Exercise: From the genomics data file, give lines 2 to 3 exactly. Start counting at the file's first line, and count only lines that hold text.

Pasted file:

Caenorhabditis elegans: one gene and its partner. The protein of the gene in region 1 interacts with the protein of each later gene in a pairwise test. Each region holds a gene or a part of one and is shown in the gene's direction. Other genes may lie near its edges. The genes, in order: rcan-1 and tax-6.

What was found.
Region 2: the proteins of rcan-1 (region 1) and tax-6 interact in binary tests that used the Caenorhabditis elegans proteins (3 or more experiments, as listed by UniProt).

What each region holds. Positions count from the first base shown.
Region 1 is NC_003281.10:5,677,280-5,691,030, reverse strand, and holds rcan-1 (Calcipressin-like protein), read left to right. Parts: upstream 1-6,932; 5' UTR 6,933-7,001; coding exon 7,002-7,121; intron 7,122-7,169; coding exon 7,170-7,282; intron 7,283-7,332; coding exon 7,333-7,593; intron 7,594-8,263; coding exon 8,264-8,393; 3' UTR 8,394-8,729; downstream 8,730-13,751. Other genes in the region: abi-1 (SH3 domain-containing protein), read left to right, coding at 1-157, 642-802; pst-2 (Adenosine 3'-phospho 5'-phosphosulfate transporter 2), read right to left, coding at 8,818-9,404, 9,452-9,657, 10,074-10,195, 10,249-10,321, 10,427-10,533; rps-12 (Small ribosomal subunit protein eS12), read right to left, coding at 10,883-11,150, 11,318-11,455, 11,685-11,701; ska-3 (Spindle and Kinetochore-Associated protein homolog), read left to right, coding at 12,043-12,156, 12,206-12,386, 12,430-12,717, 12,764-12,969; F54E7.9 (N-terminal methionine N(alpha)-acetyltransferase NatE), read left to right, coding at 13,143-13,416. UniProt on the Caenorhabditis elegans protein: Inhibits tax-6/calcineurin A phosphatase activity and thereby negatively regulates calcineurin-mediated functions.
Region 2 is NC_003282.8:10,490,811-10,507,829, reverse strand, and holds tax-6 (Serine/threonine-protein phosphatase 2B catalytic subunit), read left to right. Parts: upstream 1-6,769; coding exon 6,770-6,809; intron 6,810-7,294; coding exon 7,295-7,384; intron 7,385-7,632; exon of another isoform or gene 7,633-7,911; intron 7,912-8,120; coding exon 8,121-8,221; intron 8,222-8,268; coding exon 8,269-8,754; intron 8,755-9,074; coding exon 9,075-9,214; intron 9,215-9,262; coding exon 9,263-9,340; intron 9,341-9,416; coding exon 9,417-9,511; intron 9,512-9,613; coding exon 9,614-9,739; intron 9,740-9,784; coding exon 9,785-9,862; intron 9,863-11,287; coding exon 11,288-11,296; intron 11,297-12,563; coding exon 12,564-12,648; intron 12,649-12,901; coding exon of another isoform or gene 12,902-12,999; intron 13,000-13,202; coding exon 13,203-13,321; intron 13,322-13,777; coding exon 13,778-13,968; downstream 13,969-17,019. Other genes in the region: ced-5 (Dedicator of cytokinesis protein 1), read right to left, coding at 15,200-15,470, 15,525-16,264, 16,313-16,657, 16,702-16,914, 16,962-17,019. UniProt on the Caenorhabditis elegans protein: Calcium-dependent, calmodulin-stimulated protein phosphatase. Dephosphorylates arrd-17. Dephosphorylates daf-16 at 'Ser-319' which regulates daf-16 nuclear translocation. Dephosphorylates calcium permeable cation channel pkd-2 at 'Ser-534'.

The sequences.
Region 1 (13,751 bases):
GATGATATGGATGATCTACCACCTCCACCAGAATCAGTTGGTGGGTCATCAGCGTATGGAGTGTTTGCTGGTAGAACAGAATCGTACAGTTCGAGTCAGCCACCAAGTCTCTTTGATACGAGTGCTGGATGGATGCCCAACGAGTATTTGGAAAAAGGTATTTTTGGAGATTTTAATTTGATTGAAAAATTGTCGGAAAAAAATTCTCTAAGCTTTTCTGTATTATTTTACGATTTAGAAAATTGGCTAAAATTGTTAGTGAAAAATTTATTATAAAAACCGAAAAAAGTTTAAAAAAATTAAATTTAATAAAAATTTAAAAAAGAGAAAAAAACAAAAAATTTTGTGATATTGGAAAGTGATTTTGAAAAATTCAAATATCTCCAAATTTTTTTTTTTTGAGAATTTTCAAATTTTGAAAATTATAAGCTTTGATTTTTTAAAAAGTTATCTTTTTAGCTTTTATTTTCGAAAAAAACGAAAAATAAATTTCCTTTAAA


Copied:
What was found.
Region 2: the proteins of rcan-1 (region 1) and tax-6 interact in binary tests that used the Caenorhabditis elegans proteins (3 or more experiments, as listed by UniProt).